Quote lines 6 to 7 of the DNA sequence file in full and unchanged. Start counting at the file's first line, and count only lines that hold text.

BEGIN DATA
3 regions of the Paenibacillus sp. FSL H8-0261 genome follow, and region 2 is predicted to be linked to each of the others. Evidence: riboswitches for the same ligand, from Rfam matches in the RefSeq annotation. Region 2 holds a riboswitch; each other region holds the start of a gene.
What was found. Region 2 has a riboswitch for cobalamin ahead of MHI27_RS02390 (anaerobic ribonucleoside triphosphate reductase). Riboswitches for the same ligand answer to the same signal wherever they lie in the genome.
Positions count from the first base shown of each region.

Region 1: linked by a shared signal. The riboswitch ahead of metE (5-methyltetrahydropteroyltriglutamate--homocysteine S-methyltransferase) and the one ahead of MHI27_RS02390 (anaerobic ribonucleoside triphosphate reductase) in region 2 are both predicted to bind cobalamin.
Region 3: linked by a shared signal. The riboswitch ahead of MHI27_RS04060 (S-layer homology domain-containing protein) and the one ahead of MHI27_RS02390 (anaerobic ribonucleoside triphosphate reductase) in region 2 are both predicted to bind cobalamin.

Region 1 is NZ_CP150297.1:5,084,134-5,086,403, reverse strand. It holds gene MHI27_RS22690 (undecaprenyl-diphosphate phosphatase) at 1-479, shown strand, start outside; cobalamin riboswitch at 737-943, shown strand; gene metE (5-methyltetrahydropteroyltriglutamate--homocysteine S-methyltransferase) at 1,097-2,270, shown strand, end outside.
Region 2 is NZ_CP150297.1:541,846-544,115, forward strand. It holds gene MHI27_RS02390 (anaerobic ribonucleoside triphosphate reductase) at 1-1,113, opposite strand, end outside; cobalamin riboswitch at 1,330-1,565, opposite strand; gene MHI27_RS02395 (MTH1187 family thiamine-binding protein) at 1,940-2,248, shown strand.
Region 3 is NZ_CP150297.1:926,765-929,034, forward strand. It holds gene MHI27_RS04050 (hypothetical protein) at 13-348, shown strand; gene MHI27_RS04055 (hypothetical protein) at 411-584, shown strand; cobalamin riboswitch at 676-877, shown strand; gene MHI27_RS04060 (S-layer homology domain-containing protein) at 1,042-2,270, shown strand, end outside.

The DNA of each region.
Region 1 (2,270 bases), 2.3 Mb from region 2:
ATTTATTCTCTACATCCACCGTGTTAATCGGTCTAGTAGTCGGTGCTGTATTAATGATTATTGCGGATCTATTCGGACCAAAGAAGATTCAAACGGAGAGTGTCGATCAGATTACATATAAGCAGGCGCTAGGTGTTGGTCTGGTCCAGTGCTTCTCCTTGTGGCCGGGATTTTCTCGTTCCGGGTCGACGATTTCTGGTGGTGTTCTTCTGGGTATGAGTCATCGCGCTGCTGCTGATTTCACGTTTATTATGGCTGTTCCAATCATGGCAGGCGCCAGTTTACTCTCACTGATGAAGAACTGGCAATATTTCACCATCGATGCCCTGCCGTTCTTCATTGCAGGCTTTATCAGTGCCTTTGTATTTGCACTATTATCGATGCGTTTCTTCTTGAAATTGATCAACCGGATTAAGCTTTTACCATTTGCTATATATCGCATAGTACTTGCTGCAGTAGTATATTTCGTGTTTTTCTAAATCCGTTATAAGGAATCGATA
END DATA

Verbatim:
Region 1 is NZ_CP150297.1:5,084,134-5,086,403, reverse strand. It holds gene MHI27_RS22690 (undecaprenyl-diphosphate phosphatase) at 1-479, shown strand, start outside; cobalamin riboswitch at 737-943, shown strand; gene metE (5-methyltetrahydropteroyltriglutamate--homocysteine S-methyltransferase) at 1,097-2,270, shown strand, end outside.
Region 2 is NZ_CP150297.1:541,846-544,115, forward strand. It holds gene MHI27_RS02390 (anaerobic ribonucleoside triphosphate reductase) at 1-1,113, opposite strand, end outside; cobalamin riboswitch at 1,330-1,565, opposite strand; gene MHI27_RS02395 (MTH1187 family thiamine-binding protein) at 1,940-2,248, shown strand.